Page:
LazyBoy Recliner: Switching the Handle to the Left Side

I recently had a request (see first message at the bottom of this page) asking if it was possible to change the handle to the left side of the chair. This is the reply to that message.

(Note: since the time I wrote this article, I had a Lazyboy tech tell me that it is possible, but is very difficult. See his comment here. So I would caution anyone to really think this out before trying it. So, with that said, I'd recommend that you read the comments below from people who have actually used this article as a guide to switch sides on the handle.)

(Note 2: On Jan 15, 2013 I heard from a reader who said that he and his wife followed the instructions to change the handle from one side to the other. It took him and his wife about 3 hours, they had to drill 4 holes, and it worked like a charm.)

 Although I've recovered countless Lazyboy recliners I have never changed the handle from one side to the other. I am very familiar with Lazy boys though and I do have an older lazyboy at home. I turned it upside down and thoroughly investigated the mechanisms, the handle and the other parts of the underneath. It seems to me that it might be possible to change the handle to the left side, but I have a DISCLAMER: unless a person is mechanically inclined and used to figuring things out, I would caution a person from trying it himself. You could very easily ruin your recliner, such as taking it all apart and then not being able to get it back together. Also, Although I know Lazyboys fairly well, and I think that this will work, I have no guarantees that it will actually work. But I have an idea that it might work.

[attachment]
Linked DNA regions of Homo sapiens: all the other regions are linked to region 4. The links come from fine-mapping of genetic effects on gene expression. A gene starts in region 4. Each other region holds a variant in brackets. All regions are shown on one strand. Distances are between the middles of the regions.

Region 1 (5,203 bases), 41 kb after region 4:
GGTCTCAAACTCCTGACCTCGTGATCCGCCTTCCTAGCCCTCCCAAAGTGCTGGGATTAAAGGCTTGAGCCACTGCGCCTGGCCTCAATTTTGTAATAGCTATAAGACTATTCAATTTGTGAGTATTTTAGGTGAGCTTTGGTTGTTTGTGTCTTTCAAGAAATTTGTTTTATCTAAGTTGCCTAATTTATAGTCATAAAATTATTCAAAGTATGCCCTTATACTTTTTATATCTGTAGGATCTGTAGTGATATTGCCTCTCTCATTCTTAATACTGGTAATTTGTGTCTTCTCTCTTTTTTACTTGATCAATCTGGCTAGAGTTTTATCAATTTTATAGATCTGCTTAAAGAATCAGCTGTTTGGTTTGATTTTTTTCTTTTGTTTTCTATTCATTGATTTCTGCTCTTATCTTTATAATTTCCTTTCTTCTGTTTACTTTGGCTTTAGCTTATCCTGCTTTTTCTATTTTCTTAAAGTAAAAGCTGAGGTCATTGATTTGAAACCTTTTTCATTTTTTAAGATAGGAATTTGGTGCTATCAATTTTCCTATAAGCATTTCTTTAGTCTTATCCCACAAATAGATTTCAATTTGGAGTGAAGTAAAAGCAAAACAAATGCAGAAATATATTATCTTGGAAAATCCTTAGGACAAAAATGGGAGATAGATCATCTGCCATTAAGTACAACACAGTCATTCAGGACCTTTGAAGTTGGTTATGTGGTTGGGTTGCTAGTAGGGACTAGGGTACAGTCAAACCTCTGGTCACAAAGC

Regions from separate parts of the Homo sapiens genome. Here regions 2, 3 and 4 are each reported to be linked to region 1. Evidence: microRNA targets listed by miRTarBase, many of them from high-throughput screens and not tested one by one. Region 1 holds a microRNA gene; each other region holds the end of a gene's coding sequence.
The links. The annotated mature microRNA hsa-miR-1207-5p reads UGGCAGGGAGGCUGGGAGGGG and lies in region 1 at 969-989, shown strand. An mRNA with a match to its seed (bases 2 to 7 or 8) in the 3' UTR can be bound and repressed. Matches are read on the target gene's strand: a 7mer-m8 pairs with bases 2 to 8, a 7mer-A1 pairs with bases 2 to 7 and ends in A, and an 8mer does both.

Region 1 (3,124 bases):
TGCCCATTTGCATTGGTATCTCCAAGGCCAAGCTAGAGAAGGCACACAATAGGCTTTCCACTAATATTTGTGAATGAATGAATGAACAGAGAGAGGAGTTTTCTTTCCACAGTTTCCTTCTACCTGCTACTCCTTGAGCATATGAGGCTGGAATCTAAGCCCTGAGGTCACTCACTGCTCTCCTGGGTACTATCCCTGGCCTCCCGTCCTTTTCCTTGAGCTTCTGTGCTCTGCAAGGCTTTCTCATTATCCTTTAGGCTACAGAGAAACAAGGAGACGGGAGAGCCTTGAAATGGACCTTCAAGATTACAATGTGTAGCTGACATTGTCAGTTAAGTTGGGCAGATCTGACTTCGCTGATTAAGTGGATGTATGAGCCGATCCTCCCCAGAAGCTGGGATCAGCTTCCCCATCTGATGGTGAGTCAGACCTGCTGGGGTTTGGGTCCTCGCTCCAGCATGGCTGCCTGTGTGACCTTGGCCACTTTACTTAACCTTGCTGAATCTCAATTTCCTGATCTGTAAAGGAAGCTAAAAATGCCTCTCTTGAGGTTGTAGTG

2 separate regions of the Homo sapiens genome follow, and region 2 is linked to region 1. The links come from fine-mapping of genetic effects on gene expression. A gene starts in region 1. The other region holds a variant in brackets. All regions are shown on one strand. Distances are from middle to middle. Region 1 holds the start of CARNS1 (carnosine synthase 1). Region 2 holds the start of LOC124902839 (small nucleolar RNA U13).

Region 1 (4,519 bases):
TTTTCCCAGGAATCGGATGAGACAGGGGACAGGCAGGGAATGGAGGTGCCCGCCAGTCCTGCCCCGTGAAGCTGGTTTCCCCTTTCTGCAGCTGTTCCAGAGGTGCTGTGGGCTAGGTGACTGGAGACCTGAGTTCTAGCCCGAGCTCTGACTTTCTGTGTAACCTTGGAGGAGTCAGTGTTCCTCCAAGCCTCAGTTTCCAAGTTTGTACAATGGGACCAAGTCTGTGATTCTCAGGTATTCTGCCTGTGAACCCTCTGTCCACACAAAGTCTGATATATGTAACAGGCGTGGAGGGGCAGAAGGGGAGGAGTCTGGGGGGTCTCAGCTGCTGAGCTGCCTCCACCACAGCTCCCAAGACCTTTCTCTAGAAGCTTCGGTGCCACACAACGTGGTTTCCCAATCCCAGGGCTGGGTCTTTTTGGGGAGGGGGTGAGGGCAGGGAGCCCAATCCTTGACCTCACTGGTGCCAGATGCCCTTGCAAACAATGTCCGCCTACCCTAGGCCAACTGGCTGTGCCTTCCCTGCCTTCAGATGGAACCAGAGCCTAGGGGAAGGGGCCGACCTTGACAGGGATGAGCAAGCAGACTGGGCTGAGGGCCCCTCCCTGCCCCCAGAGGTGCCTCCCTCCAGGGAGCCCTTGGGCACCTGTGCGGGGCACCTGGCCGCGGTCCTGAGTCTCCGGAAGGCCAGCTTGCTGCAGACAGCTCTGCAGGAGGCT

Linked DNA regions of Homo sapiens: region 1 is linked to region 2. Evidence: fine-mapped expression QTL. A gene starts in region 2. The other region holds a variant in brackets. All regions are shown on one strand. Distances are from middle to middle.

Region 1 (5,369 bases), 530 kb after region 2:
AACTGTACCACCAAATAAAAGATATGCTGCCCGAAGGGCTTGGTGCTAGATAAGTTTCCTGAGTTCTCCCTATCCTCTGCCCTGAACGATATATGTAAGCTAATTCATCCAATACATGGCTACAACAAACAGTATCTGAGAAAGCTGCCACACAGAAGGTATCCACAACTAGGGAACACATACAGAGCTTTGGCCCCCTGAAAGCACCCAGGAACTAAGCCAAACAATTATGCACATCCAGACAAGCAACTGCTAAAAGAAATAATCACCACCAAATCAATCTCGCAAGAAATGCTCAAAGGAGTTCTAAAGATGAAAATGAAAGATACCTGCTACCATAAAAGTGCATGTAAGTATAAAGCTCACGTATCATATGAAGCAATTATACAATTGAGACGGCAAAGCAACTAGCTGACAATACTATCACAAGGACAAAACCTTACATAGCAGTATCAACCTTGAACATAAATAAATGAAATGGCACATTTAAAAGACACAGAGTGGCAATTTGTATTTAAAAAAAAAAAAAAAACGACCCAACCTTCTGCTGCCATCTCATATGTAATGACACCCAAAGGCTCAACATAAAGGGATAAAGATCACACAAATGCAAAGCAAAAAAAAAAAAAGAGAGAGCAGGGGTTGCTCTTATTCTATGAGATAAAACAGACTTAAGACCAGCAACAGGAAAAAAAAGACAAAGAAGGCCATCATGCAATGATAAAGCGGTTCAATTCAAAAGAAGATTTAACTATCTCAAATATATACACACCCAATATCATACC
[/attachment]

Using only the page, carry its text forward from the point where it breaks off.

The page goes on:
Note: since writing this article I went to the La-Z-Boy website FAQ page and found this Question and Answer:
"Q: When ordering a recliner, may I request to have the handle located on the left side instead of on the right? 
A: Many of our recliners can be ordered with the handle on the left side. This option would have to be special ordered, since all of our recliners are manufactured with the handles on the right."
I also found this info on a La-Z-Boy tear sheet. (click on picture to see the pdf file.)
This seems to indicate that the option for having the handle on either side might be built into the design of the La-Z-Boy frame.